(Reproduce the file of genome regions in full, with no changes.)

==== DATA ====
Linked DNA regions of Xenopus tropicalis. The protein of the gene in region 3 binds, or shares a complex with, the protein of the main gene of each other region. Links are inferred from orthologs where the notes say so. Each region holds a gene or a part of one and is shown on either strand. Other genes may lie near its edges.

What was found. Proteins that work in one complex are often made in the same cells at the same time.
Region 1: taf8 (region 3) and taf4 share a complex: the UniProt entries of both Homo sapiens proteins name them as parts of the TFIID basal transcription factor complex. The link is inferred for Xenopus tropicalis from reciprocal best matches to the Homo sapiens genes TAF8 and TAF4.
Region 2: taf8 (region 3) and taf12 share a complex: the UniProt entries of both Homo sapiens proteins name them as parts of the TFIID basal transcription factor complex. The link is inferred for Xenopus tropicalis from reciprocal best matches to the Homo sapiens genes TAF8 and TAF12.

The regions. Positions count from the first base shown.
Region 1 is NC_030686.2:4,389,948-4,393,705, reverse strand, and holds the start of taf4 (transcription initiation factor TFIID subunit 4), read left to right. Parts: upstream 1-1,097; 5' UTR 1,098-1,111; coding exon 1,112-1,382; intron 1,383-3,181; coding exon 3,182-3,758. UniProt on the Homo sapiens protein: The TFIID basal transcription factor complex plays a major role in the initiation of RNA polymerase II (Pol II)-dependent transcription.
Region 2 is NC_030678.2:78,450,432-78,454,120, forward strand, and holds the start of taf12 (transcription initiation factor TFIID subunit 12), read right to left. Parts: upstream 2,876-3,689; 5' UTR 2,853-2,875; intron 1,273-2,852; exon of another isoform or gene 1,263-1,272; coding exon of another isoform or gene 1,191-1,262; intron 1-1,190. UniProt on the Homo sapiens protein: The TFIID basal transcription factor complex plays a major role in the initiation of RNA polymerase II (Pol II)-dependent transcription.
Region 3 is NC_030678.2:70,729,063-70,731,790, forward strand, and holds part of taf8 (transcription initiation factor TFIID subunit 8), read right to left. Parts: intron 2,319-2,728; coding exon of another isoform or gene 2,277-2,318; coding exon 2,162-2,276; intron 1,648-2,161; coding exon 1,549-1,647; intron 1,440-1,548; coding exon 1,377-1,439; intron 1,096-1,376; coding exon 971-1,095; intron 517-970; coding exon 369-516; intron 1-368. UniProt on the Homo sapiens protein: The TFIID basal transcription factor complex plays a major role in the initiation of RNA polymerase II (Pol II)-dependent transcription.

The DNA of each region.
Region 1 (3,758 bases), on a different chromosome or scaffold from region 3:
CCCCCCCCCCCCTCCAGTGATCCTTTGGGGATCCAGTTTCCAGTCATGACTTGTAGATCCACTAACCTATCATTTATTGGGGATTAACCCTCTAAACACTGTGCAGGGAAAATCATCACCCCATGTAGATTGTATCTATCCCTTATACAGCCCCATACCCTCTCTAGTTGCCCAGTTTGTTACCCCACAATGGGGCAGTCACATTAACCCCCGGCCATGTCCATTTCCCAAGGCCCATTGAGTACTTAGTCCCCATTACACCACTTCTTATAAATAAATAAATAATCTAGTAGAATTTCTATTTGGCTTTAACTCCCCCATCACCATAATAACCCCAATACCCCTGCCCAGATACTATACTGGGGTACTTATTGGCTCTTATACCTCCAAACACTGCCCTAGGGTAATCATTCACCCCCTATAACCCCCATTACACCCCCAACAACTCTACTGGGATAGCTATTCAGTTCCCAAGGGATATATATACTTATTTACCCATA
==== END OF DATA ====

Linked DNA regions of Xenopus tropicalis. The protein of the gene in region 3 binds, or shares a complex with, the protein of the main gene of each other region. Links are inferred from orthologs where the notes say so. Each region holds a gene or a part of one and is shown on either strand. Other genes may lie near its edges.

What was found. Proteins that work in one complex are often made in the same cells at the same time.
Region 1: taf8 (region 3) and taf4 share a complex: the UniProt entries of both Homo sapiens proteins name them as parts of the TFIID basal transcription factor complex. The link is inferred for Xenopus tropicalis from reciprocal best matches to the Homo sapiens genes TAF8 and TAF4.
Region 2: taf8 (region 3) and taf12 share a complex: the UniProt entries of both Homo sapiens proteins name them as parts of the TFIID basal transcription factor complex. The link is inferred for Xenopus tropicalis from reciprocal best matches to the Homo sapiens genes TAF8 and TAF12.

The regions. Positions count from the first base shown.
Region 1 is NC_030686.2:4,389,948-4,393,705, reverse strand, and holds the start of taf4 (transcription initiation factor TFIID subunit 4), read left to right. Parts: upstream 1-1,097; 5' UTR 1,098-1,111; coding exon 1,112-1,382; intron 1,383-3,181; coding exon 3,182-3,758. UniProt on the Homo sapiens protein: The TFIID basal transcription factor complex plays a major role in the initiation of RNA polymerase II (Pol II)-dependent transcription.
Region 2 is NC_030678.2:78,450,432-78,454,120, forward strand, and holds the start of taf12 (transcription initiation factor TFIID subunit 12), read right to left. Parts: upstream 2,876-3,689; 5' UTR 2,853-2,875; intron 1,273-2,852; exon of another isoform or gene 1,263-1,272; coding exon of another isoform or gene 1,191-1,262; intron 1-1,190. UniProt on the Homo sapiens protein: The TFIID basal transcription factor complex plays a major role in the initiation of RNA polymerase II (Pol II)-dependent transcription.
Region 3 is NC_030678.2:70,729,063-70,731,790, forward strand, and holds part of taf8 (transcription initiation factor TFIID subunit 8), read right to left. Parts: intron 2,319-2,728; coding exon of another isoform or gene 2,277-2,318; coding exon 2,162-2,276; intron 1,648-2,161; coding exon 1,549-1,647; intron 1,440-1,548; coding exon 1,377-1,439; intron 1,096-1,376; coding exon 971-1,095; intron 517-970; coding exon 369-516; intron 1-368. UniProt on the Homo sapiens protein: The TFIID basal transcription factor complex plays a major role in the initiation of RNA polymerase II (Pol II)-dependent transcription.

The DNA of each region.
Region 1 (3,758 bases), on a different chromosome or scaffold from region 3:
CCCCCCCCCCCCTCCAGTGATCCTTTGGGGATCCAGTTTCCAGTCATGACTTGTAGATCCACTAACCTATCATTTATTGGGGATTAACCCTCTAAACACTGTGCAGGGAAAATCATCACCCCATGTAGATTGTATCTATCCCTTATACAGCCCCATACCCTCTCTAGTTGCCCAGTTTGTTACCCCACAATGGGGCAGTCACATTAACCCCCGGCCATGTCCATTTCCCAAGGCCCATTGAGTACTTAGTCCCCATTACACCACTTCTTATAAATAAATAAATAATCTAGTAGAATTTCTATTTGGCTTTAACTCCCCCATCACCATAATAACCCCAATACCCCTGCCCAGATACTATACTGGGGTACTTATTGGCTCTTATACCTCCAAACACTGCCCTAGGGTAATCATTCACCCCCTATAACCCCCATTACACCCCCAACAACTCTACTGGGATAGCTATTCAGTTCCCAAGGGATATATATACTTATTTACCCATA